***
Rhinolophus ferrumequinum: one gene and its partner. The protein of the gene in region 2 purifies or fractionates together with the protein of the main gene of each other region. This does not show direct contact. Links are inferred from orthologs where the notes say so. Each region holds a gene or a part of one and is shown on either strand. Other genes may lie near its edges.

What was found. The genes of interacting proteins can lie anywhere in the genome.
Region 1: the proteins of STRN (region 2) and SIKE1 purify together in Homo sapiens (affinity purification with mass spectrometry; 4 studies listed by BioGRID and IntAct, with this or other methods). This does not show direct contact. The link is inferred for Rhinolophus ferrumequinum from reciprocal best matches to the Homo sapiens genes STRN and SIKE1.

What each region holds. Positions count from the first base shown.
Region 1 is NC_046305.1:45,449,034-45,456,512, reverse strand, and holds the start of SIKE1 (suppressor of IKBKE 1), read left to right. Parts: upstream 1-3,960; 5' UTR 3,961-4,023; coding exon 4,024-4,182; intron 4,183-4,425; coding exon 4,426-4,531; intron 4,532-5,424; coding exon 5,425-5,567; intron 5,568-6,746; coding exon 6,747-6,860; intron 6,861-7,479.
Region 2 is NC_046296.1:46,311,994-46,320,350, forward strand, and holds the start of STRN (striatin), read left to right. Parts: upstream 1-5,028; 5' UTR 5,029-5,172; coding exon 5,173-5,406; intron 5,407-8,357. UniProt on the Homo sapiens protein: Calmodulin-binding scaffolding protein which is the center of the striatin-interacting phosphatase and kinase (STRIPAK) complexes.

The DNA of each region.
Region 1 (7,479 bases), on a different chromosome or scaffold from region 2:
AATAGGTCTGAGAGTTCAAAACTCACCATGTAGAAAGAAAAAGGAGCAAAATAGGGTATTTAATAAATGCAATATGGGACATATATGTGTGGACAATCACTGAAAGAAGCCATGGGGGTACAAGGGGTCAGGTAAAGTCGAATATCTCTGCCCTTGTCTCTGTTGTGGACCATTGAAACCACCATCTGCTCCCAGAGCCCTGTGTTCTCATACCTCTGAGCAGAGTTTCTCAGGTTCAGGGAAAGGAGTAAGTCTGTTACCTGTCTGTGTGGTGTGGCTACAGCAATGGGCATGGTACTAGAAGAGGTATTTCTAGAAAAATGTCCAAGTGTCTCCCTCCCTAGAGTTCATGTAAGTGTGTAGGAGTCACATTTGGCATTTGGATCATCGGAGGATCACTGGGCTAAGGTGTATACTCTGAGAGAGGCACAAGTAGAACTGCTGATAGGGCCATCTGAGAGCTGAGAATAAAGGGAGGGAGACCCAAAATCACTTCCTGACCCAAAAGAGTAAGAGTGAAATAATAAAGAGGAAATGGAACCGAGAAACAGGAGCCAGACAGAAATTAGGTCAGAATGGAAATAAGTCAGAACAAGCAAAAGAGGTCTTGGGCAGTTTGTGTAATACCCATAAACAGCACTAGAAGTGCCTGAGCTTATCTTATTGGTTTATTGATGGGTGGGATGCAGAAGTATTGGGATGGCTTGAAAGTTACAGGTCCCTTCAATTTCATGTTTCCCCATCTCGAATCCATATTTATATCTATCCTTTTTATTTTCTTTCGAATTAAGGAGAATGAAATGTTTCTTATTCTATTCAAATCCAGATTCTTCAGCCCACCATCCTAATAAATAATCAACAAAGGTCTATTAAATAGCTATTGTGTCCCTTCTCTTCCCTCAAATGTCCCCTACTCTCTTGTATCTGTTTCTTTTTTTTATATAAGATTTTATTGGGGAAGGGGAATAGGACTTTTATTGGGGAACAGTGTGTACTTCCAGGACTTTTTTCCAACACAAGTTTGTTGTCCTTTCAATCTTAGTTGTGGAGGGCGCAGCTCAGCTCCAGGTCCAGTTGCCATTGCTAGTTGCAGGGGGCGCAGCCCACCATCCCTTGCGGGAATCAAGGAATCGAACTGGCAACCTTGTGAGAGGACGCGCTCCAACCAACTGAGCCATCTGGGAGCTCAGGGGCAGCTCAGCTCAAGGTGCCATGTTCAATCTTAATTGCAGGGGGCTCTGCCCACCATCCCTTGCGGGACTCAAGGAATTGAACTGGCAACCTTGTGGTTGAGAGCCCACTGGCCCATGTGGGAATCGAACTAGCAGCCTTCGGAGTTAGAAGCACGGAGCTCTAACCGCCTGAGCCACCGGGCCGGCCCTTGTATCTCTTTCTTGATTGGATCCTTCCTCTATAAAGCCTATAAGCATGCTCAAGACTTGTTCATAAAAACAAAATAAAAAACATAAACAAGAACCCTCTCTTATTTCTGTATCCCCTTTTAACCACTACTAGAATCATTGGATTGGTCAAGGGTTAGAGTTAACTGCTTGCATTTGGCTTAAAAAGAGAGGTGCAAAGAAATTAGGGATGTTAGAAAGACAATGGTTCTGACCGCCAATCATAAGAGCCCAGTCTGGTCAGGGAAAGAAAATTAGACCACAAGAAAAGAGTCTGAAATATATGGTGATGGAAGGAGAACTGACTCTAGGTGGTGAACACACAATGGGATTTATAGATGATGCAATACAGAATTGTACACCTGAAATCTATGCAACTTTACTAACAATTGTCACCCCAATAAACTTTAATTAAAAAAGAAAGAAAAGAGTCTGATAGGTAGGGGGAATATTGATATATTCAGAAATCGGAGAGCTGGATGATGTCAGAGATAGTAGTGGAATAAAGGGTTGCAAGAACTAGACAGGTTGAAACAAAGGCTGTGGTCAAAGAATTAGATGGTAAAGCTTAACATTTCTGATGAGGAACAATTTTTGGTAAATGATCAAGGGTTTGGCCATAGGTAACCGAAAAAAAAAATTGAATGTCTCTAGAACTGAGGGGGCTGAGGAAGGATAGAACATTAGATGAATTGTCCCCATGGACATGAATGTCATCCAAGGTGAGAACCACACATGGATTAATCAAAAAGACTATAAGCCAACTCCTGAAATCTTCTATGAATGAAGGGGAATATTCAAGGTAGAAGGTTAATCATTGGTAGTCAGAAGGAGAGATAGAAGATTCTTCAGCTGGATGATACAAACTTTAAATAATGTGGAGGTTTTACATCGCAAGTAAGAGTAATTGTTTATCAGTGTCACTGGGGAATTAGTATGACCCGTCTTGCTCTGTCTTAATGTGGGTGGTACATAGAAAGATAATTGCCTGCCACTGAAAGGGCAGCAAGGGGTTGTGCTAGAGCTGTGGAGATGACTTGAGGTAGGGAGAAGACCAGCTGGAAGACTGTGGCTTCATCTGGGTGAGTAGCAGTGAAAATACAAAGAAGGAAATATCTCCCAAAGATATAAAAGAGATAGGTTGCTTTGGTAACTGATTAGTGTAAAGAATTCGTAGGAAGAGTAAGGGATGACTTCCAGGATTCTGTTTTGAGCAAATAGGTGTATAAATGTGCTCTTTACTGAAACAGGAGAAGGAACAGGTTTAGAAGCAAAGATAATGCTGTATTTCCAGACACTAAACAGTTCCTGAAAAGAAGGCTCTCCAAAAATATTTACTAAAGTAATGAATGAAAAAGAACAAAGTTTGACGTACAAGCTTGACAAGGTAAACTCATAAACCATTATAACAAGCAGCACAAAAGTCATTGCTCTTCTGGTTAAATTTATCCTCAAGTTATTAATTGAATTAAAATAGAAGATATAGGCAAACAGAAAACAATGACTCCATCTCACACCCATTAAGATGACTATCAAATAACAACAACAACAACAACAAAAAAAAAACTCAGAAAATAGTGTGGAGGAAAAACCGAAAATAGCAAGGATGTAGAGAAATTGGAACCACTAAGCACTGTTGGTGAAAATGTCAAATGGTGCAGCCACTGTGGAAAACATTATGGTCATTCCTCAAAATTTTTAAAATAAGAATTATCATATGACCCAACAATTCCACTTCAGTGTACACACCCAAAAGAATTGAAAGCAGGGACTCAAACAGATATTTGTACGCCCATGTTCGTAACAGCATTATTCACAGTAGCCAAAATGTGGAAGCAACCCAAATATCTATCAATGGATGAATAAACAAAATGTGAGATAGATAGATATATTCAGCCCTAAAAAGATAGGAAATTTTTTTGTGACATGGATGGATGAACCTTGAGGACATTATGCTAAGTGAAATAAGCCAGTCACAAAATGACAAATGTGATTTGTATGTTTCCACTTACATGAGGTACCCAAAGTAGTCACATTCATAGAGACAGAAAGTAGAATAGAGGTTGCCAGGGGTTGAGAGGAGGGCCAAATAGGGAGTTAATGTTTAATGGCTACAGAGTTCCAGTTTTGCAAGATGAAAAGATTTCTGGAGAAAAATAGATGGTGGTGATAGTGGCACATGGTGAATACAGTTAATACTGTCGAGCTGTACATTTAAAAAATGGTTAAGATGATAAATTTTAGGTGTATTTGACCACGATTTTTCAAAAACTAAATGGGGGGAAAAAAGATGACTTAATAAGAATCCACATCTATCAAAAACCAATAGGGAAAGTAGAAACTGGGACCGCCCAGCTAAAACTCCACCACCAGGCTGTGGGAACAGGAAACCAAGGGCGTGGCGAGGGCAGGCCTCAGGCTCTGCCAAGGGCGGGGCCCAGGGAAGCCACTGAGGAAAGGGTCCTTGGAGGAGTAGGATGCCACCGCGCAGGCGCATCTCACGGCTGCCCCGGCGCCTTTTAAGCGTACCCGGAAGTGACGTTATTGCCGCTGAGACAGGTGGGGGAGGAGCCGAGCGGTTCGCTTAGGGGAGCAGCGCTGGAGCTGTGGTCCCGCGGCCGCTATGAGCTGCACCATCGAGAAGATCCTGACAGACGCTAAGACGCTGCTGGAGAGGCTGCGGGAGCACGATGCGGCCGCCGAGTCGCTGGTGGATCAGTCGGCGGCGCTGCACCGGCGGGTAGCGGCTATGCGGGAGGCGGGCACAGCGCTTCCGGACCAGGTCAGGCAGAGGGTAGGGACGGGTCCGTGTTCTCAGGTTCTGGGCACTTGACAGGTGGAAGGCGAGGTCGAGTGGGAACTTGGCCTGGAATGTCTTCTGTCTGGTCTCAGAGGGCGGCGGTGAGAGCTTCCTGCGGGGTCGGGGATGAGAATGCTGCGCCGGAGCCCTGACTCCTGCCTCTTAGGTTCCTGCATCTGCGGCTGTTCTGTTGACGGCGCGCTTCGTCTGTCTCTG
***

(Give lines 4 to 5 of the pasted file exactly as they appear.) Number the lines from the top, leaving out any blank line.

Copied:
What each region holds. Positions count from the first base shown.
Region 1 is NC_046305.1:45,449,034-45,456,512, reverse strand, and holds the start of SIKE1 (suppressor of IKBKE 1), read left to right. Parts: upstream 1-3,960; 5' UTR 3,961-4,023; coding exon 4,024-4,182; intron 4,183-4,425; coding exon 4,426-4,531; intron 4,532-5,424; coding exon 5,425-5,567; intron 5,568-6,746; coding exon 6,747-6,860; intron 6,861-7,479.